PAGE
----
Friday, 4 July 2008

Allergy testing

Apparently Charlie's eczema is severe enough to make him statistically more likely to develop serious nut allergies, so we've been to St Thomas' hospital in London for the past couple of days to have him tested and to enrol on a research project. This simply involves either eating or not eating peanut products for the next five years, and Charlie has been put into the 'not' category. No initial allergy to nuts showed up (although there was a mild reaction to eggs) so it will be interesting to see whether avoidance makes a difference to whatever allergy might ultimately develop. Initial results seem to suggest that both avoidance and regular exposure yield the same results (no allergy) and that occasionally eating peanut products might be the biggest problem. We'll see. Meanwhile, Charlie passed his MoT and got to play with some amazing toys. In spite of skin pricks and blood tests yesterday he was smiling broadly as we went back to the ward for the results. He even beamed at the (highly skilled) phlebotomist as she appeared again to take some swabs (understandably, she had the most exciting toys). Clearly Charlie has a good memory for pleasure and forgets the pain.

9 comments:

  1. Glad that there hasn't been a nut allergy reaction. I work in a school where we have several children who carry epi-pens & we have all had to have training to revive children with anaphaleptic shock! Obviously wrong spelling! One child has a severe egg allergy too!
    Thanks for visiting my blog! Charlie is lovely!

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  2. Poor old Charlie. It's good that you have a result and know what to do. There are so many more children with allergies these days.

    My Small Sprog has eczema and I've been told homiopathy is good. I might have to go that way as nothing else seems to be working.

    Thanks for de-lurking (twice!)

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  3. You're right about the growing numbers with such allergies in school, MM. Ten years ago we had oour first such pupil and we all had lengthy training and it seemed such a big deal; now we have about a dozen, we still have annual training, but people take it in their stride. I'll look into the homeopathy, Suburbia, although at present (thankfully) the creams and potions are all working.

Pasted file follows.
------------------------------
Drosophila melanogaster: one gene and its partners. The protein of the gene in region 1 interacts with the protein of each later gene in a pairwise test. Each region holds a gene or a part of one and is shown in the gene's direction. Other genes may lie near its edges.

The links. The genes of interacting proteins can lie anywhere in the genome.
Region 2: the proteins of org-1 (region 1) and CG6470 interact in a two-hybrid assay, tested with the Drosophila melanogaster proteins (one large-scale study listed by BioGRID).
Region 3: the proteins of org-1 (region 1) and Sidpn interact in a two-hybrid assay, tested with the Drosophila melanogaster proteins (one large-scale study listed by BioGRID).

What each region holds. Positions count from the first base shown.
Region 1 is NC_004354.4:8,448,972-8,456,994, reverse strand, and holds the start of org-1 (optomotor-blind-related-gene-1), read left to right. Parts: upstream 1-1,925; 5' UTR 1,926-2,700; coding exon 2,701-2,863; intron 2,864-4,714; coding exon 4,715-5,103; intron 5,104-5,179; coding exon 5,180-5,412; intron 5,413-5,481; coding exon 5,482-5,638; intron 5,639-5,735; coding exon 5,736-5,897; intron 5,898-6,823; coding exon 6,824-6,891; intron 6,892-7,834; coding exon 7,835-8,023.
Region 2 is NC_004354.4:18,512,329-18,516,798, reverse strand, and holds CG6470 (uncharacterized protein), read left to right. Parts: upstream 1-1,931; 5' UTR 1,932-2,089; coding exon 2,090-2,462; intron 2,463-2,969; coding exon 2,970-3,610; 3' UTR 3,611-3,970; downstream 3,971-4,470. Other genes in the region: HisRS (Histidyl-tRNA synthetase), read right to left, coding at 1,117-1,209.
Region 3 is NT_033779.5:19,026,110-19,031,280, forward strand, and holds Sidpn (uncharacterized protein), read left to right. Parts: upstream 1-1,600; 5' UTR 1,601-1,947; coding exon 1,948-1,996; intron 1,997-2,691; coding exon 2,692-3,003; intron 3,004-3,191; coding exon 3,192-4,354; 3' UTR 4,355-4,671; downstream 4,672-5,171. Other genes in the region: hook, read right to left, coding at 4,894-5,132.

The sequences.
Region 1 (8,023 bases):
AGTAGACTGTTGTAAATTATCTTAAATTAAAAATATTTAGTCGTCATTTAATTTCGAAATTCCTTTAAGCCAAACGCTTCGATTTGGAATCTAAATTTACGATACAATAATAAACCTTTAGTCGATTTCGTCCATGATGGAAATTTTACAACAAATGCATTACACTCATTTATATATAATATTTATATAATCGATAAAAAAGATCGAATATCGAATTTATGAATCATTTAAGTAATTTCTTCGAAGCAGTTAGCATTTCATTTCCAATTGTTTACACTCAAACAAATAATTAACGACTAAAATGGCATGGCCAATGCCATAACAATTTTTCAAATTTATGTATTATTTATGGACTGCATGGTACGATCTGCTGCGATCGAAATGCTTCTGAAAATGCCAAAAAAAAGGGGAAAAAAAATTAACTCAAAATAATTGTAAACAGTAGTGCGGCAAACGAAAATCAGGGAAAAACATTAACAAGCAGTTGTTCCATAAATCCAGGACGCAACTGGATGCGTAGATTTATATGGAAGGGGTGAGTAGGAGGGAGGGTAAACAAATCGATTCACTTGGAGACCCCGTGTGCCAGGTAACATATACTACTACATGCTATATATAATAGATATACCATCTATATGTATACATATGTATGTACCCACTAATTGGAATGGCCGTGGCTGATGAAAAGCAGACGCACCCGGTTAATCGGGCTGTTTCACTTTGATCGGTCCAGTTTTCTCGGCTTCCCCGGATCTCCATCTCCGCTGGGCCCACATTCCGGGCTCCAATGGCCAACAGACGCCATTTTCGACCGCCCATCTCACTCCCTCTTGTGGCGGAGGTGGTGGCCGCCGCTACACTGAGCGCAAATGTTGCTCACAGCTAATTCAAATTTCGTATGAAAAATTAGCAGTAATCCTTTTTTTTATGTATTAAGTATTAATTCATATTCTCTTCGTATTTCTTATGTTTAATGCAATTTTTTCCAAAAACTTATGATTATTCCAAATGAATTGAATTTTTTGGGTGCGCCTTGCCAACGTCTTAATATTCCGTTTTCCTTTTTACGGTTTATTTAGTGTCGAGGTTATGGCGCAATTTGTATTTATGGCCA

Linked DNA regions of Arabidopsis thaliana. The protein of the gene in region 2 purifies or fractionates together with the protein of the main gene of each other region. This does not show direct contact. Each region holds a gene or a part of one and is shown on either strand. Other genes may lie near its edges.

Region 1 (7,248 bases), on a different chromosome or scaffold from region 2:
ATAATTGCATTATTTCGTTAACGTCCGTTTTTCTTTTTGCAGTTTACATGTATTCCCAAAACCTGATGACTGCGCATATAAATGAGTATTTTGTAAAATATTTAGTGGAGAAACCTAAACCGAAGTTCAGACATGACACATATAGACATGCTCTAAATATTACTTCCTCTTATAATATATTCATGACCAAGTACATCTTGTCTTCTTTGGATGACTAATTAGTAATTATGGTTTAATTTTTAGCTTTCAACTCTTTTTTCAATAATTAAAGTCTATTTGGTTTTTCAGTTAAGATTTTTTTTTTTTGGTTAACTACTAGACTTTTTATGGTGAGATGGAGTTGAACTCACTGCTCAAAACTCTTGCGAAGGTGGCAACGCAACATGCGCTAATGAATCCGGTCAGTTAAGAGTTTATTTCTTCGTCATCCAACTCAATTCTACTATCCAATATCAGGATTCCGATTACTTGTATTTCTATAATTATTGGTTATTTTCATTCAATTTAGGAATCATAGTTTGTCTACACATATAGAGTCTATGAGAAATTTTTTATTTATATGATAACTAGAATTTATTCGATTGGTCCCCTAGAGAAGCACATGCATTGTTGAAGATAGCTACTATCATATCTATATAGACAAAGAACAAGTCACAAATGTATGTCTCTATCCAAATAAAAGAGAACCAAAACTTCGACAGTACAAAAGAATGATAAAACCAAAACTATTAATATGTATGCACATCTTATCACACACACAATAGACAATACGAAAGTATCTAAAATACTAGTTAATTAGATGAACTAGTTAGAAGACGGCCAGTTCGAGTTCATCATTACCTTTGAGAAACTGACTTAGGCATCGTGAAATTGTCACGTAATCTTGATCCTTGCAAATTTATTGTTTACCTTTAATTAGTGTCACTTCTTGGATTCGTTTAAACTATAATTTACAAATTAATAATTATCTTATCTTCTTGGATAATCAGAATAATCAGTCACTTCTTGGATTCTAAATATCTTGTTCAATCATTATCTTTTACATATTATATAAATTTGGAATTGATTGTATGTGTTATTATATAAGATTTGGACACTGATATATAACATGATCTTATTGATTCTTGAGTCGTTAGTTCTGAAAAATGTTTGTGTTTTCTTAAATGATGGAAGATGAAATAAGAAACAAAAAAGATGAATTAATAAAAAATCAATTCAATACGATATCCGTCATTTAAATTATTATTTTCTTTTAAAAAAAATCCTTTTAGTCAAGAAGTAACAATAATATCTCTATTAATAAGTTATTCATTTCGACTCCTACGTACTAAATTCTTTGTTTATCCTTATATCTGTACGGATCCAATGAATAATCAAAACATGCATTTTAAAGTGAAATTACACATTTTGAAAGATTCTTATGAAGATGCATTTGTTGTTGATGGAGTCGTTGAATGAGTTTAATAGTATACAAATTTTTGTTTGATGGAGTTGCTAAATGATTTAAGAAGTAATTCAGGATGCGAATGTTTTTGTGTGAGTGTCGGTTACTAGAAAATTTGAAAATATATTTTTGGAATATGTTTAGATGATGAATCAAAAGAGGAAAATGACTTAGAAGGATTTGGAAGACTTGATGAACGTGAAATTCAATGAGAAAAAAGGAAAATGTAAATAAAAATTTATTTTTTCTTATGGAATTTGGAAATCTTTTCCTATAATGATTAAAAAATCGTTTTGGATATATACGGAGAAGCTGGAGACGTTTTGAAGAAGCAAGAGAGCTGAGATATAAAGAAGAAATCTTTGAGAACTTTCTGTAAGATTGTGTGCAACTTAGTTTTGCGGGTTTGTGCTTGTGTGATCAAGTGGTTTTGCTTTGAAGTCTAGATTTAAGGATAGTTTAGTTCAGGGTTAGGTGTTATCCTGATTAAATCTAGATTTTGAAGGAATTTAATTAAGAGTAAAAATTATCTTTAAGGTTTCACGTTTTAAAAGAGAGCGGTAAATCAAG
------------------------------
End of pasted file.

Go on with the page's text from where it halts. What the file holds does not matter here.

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  4. Hello Dotterel, and thanks for visiting my blog. Your son I must say, is so cute! Sorry to read about all the pricking going on but he does sound like a real trooper, and in very capable hands. I'm glad the toys keep him amused. You have an interesting blog here...

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  5. Thanks, Lavinia! He's very cute during daylight hours, but at night he turns into a crying monster! (Only now and then, though).

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  6. Have you tried giving Charlie raw (unpasteurized) milk for his eczema?

    Try these articles, the real milk site is fantastic:
    http://www.dailymail.co.uk/health/article-399520/Untreated-milk-cuts-childrens-allergies.html
    http://www.realmilk.com/raw.html

    My eldest daughter suffered from allergies and ear infections and we took her off all pasteurized milk products and now we all eat raw milk, butter and cheese every day, plus cod liver oil. She has improved I would say 90% from the way she was before.

    You can get raw dairy from Farmers markets around the UK.

    You may also want to look at this site: it is fascinating reading:

    http://www.westonaprice.org/tour/index.html

    We are fortunate to live near to the swiss village where Price did his research.

    Also think carefully about vaccinating and do your research into exactly what is in every single vaccine Charlie may have.

    Let me know if you have any questions!!!!

    hope this helps, he's a cute boy by the way!!!
    Lune x

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  7. Thanks for this - very helpful. Given his egg allergy, we'll have to be careful about vaccinations using albumen as a medium.

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  8. hello, just butting in on this discussion, have you looked into whether he might have a dust mite allergy? My eldest had terrible eczema, and she is allergic to dust mites. they are in the bed, and carpets. if his symptoms are worse at night, it might be something to do with it. You could try airing his room, buying special bedding, or if you're not sure about the latter, wash his bedding at 60 degrees every week (below 60 doesn't kill the dust mites), and - you'll love this one - hoover his mattress every day, and make sure all his bedding is hung over a chair, preferably in the sun; dust mites don't like the light.

    i realise that i sound like a bizarre dust mite freak, but thought it might help. my daughter's eczema always flares up if i let my bedding routine slip for a few days.

    cheers!
    Pigx

    my word verification was 'foxyshe', it sounds like a porn name ;-)

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  9. Thanks very much for that - we're looking into all suggestions at the moment. It's amazing how common the problem is!

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